The Dalai Lama likes President Bush

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The cause of "Tibet" appears, at first glance, to be one of those fashionable causes that celebrities love to embrace. Anything endorsed by Brad Pitt, Richard Gere, and the Beastie Boys is suspicious, don't you think?

Yet Tibet the nation, as opposed to Tibet the cause, has a very legitimate grievance against the Chinese government that has attempted to absorb it. China has murdered several hundred thousand Tibetans during their obscene occupation, and driven a similarly large number into exile. Now they are encouraging Han Chinese immigration into their restive "territory," and ethnic Tibetans will soon be a minority in their own ancestral lands.

The one bright spot for Tibet is its spiritual and would-be temporal leader, the Dalai Lama. Normally, one may safely assume that any Eastern spiritual leader known to Westerners is a charlatan, more interested in selling books and conducting seminars than achieving inner peace. A sure mark of the religious dilettante is the remark, "I'm interested in Eastern spirituality."

Real Eastern spirituality, as opposed to the denatured, consumerist version, has some rough edges to it. For one thing, the various moral codes differ, but they generally agree that giving into one's sexual passions is not the way to achieve happiness. Many strains of Buddhism place a very low priority on any bodily activity; celibacy is widely practiced and considered a highly desirable state for advancing in the life of the soul.

All of these points are raised in this account of an interview with the Dalai Lama. He takes a dim view of homosexuality, which might surprise his lefty fans. Not to mention his chummy behavior with their Black Beast:

Although he appeared not to approve of the war in Iraq, he was admiring of [President] Bush.

"He is very straightforward," said the monk.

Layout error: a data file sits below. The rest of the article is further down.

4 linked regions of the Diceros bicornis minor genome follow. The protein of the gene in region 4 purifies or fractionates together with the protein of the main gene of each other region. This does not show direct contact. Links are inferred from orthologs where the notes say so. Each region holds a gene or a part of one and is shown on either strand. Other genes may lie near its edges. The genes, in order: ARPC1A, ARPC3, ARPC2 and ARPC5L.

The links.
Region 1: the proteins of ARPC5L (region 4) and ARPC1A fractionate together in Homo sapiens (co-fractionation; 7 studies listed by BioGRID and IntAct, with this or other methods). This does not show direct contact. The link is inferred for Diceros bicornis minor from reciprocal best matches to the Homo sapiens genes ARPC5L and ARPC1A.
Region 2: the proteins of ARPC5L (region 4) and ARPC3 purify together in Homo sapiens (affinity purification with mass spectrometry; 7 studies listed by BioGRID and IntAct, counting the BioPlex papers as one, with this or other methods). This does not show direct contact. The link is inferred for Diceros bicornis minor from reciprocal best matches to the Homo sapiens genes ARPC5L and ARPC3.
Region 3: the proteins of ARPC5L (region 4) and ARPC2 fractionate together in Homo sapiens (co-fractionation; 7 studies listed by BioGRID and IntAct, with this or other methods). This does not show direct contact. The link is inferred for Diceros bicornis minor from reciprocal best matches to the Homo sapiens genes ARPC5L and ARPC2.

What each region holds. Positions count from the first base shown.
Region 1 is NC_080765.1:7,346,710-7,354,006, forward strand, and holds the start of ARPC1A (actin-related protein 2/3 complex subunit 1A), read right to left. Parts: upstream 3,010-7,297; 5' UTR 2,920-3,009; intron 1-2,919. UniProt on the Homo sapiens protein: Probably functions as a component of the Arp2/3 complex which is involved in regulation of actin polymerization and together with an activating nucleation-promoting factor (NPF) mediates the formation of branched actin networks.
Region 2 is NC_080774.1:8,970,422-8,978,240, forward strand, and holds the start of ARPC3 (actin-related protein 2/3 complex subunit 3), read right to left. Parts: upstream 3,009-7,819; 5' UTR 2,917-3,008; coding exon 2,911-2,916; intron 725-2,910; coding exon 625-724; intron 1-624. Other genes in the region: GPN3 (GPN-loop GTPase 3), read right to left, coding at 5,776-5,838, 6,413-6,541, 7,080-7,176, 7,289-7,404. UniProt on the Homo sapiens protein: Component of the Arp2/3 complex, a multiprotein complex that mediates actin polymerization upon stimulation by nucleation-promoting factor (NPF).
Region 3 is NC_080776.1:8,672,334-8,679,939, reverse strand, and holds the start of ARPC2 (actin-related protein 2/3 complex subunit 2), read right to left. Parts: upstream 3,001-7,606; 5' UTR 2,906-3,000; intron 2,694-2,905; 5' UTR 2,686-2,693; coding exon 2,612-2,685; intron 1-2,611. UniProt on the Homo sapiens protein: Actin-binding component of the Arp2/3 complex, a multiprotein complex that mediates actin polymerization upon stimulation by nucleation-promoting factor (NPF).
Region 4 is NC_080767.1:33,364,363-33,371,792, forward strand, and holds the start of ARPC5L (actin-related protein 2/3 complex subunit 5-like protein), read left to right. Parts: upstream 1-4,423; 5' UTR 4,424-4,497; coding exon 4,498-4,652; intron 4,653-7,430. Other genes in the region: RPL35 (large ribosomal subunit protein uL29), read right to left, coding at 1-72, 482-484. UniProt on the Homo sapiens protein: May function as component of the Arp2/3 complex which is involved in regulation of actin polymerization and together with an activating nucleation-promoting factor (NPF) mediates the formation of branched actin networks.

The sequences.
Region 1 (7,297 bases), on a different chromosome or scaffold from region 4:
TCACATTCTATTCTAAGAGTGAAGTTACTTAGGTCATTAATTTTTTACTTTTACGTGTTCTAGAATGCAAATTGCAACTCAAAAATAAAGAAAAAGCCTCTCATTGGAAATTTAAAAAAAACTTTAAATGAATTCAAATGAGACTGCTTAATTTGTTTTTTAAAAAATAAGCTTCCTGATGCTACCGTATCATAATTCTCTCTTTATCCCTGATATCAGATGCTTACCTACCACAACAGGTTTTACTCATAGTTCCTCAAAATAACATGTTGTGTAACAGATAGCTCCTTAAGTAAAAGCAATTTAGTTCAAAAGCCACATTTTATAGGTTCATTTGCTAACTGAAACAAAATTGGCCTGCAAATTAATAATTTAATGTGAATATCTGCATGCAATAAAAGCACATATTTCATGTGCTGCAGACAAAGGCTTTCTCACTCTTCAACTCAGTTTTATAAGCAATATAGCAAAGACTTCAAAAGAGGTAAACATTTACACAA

"On our first visit, I was faced with a large plate of biscuits. President Bush immediately offered me his favourites, and after that, we got on fine. On my next visit, he didn't mind when I was blunt about the war.

"By my third visit, I was ushering him into the Oval Office. I was astonished by his grasp of Buddhism."

This passage could have come from Popes Benedict or John Paul:
"It is fascinating. In the West, you have bigger homes, yet smaller families; you have endless conveniences -- yet you never seem to have any time. You can travel anywhere in the world, yet you don't bother to cross the road to meet your neighbours," he said.

"I don't think people have become more selfish, but their lives have become easier and that has spoilt them. They have less resilience, they expect more, they constantly compare themselves to others and they have too much choice -- which brings no real freedom."

I read another article where he condemns syncretism, and gently chides Westerners for trying to combine elements of Buddhism, Christianity, and bits and pieces of other religions and spiritual practices. He doesn't think that's healthy, and usually recommends that people work from within their tradition unless they have a true conversion of the heart.

The late Holy Father attempted to reach out to leaders of other religions, including the Dalai Lama. Over the years, self-styled defenders of the faith have criticized him for this. But isn't this a man we should be working with? Sure, make it politely clear that we are not compromising our faith in the One, True God, but we as Catholics should work with any man of good will.

Read the whole article. It isn't very long.

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About this Entry

This page contains a single entry by Eric Johnson published on April 12, 2006 11:59 PM.

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